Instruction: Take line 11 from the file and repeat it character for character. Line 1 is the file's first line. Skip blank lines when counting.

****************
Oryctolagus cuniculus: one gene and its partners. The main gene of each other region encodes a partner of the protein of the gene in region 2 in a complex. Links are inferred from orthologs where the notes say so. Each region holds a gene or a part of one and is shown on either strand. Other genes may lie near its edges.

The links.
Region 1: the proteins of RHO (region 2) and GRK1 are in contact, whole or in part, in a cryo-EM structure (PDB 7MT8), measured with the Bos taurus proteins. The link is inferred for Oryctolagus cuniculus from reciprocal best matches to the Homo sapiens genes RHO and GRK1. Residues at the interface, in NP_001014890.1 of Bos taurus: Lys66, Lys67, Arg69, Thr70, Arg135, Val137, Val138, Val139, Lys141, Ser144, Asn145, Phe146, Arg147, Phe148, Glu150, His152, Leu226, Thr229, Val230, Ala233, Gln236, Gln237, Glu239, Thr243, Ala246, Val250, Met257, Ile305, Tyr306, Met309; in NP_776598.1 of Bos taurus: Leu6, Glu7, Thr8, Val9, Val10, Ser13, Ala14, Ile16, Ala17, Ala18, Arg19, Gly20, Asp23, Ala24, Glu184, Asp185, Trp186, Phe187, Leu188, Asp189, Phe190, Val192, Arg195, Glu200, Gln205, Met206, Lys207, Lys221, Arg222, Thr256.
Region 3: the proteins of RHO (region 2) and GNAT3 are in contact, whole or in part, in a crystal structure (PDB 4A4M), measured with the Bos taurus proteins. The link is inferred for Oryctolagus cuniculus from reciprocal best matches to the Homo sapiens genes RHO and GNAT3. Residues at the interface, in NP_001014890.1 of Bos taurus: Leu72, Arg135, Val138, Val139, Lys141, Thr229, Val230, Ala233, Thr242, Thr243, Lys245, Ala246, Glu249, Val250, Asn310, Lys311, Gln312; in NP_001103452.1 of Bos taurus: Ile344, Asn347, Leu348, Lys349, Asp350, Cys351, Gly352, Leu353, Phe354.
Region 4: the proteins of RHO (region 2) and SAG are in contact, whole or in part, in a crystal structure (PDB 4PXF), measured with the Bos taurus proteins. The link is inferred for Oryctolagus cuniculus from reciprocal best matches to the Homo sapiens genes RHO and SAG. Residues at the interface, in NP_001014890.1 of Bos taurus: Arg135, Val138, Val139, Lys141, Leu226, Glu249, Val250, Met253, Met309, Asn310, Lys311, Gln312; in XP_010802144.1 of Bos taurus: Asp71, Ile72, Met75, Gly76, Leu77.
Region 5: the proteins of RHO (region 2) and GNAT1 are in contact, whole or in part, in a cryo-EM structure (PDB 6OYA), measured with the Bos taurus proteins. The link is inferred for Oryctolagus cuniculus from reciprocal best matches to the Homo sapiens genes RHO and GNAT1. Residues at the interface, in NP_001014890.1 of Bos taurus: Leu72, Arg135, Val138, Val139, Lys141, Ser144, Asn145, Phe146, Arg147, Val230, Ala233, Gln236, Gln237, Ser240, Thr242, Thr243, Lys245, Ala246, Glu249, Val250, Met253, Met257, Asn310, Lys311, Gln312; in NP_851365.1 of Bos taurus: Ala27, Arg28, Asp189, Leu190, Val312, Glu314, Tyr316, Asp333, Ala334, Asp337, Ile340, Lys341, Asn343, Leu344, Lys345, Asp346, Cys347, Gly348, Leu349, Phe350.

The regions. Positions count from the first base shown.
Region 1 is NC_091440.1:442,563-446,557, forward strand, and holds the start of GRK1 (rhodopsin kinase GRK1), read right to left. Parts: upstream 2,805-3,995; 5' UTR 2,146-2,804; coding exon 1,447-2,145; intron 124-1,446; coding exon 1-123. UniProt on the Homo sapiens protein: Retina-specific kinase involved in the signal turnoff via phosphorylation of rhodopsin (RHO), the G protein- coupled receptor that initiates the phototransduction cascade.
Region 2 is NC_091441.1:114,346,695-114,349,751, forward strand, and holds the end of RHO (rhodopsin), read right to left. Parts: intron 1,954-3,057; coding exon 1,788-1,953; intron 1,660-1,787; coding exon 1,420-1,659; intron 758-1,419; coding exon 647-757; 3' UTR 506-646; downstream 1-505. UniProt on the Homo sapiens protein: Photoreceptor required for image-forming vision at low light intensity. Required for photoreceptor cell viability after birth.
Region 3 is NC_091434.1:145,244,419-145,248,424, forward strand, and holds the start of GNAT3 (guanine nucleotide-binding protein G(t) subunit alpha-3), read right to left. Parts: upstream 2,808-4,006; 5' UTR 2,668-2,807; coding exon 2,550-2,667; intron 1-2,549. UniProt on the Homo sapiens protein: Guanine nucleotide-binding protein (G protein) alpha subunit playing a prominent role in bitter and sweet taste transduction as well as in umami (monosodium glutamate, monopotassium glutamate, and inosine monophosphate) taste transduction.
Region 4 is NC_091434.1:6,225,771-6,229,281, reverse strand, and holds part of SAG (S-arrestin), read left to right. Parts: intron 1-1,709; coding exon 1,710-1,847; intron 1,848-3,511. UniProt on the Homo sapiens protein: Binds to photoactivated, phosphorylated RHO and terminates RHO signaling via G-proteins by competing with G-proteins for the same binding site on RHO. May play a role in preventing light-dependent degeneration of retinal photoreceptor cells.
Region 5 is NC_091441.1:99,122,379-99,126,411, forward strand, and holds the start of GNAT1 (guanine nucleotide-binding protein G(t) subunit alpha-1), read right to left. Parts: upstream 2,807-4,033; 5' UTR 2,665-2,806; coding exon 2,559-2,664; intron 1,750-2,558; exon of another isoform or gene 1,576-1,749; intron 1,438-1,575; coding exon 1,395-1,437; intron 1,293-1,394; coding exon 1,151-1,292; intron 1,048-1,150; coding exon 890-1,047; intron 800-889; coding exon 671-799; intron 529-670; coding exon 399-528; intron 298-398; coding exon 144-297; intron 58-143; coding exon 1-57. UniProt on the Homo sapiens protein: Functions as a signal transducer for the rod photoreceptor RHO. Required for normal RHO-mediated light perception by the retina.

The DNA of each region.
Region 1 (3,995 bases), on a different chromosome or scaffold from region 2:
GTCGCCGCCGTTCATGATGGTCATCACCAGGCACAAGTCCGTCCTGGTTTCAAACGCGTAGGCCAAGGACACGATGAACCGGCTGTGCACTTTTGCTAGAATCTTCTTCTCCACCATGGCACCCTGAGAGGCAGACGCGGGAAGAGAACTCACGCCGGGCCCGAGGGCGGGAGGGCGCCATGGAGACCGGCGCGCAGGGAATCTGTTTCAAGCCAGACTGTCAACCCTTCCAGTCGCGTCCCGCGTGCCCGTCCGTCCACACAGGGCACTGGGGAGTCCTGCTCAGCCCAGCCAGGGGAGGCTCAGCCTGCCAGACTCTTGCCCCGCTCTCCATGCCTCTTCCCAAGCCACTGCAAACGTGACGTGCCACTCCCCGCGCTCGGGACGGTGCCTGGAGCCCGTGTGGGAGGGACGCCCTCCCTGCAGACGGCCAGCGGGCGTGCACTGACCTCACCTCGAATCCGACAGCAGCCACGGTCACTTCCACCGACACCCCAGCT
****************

Region 4 is NC_091434.1:6,225,771-6,229,281, reverse strand, and holds part of SAG (S-arrestin), read left to right. Parts: intron 1-1,709; coding exon 1,710-1,847; intron 1,848-3,511. UniProt on the Homo sapiens protein: Binds to photoactivated, phosphorylated RHO and terminates RHO signaling via G-proteins by competing with G-proteins for the same binding site on RHO. May play a role in preventing light-dependent degeneration of retinal photoreceptor cells.